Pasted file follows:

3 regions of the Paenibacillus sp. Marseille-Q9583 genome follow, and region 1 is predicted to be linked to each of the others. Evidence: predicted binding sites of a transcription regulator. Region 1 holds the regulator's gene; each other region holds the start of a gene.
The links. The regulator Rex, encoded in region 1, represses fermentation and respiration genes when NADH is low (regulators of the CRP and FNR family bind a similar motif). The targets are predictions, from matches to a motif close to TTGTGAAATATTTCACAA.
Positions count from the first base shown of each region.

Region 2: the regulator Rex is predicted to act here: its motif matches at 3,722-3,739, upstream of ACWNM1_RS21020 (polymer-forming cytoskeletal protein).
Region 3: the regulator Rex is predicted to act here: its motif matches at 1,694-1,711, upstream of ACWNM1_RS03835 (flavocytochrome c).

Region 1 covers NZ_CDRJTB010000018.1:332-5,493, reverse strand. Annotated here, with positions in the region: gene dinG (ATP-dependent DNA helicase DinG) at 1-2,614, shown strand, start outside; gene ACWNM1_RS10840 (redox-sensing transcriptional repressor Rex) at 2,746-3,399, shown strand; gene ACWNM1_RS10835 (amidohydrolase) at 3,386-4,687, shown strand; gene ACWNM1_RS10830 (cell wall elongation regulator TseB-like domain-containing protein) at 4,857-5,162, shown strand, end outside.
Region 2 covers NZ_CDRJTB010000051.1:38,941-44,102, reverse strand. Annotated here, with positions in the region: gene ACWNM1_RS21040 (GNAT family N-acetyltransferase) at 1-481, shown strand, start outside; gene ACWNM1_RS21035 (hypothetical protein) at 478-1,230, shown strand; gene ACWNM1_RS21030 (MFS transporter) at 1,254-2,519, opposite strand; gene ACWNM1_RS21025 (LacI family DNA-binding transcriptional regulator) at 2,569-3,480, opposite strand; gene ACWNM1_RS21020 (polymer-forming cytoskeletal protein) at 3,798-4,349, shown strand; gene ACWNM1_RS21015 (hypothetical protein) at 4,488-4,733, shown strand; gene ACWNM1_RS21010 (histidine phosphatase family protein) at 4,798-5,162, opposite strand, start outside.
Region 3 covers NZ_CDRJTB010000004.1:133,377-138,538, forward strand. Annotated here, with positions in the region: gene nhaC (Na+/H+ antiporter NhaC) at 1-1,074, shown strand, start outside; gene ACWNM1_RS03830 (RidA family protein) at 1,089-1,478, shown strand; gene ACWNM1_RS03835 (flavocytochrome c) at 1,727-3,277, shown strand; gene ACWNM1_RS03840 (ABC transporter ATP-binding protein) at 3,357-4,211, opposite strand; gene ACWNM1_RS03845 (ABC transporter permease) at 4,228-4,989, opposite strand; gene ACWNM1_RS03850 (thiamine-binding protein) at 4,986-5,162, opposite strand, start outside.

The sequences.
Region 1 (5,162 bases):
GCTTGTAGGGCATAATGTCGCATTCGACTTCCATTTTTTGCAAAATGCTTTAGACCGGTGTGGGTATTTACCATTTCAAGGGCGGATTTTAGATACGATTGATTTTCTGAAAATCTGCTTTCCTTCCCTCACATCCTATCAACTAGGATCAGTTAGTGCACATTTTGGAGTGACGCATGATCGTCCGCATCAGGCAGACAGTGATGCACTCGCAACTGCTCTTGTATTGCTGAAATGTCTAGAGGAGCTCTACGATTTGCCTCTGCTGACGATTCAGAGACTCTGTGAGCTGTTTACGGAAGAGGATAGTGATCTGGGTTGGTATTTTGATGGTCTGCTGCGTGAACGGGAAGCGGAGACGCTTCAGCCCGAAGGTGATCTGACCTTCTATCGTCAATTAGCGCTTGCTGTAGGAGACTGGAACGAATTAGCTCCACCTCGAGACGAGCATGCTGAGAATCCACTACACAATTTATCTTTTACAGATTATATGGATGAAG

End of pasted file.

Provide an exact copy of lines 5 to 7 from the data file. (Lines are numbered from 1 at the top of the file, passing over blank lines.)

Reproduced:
Region 3: the regulator Rex is predicted to act here: its motif matches at 1,694-1,711, upstream of ACWNM1_RS03835 (flavocytochrome c).

Region 1 covers NZ_CDRJTB010000018.1:332-5,493, reverse strand. Annotated here, with positions in the region: gene dinG (ATP-dependent DNA helicase DinG) at 1-2,614, shown strand, start outside; gene ACWNM1_RS10840 (redox-sensing transcriptional repressor Rex) at 2,746-3,399, shown strand; gene ACWNM1_RS10835 (amidohydrolase) at 3,386-4,687, shown strand; gene ACWNM1_RS10830 (cell wall elongation regulator TseB-like domain-containing protein) at 4,857-5,162, shown strand, end outside.
Region 2 covers NZ_CDRJTB010000051.1:38,941-44,102, reverse strand. Annotated here, with positions in the region: gene ACWNM1_RS21040 (GNAT family N-acetyltransferase) at 1-481, shown strand, start outside; gene ACWNM1_RS21035 (hypothetical protein) at 478-1,230, shown strand; gene ACWNM1_RS21030 (MFS transporter) at 1,254-2,519, opposite strand; gene ACWNM1_RS21025 (LacI family DNA-binding transcriptional regulator) at 2,569-3,480, opposite strand; gene ACWNM1_RS21020 (polymer-forming cytoskeletal protein) at 3,798-4,349, shown strand; gene ACWNM1_RS21015 (hypothetical protein) at 4,488-4,733, shown strand; gene ACWNM1_RS21010 (histidine phosphatase family protein) at 4,798-5,162, opposite strand, start outside.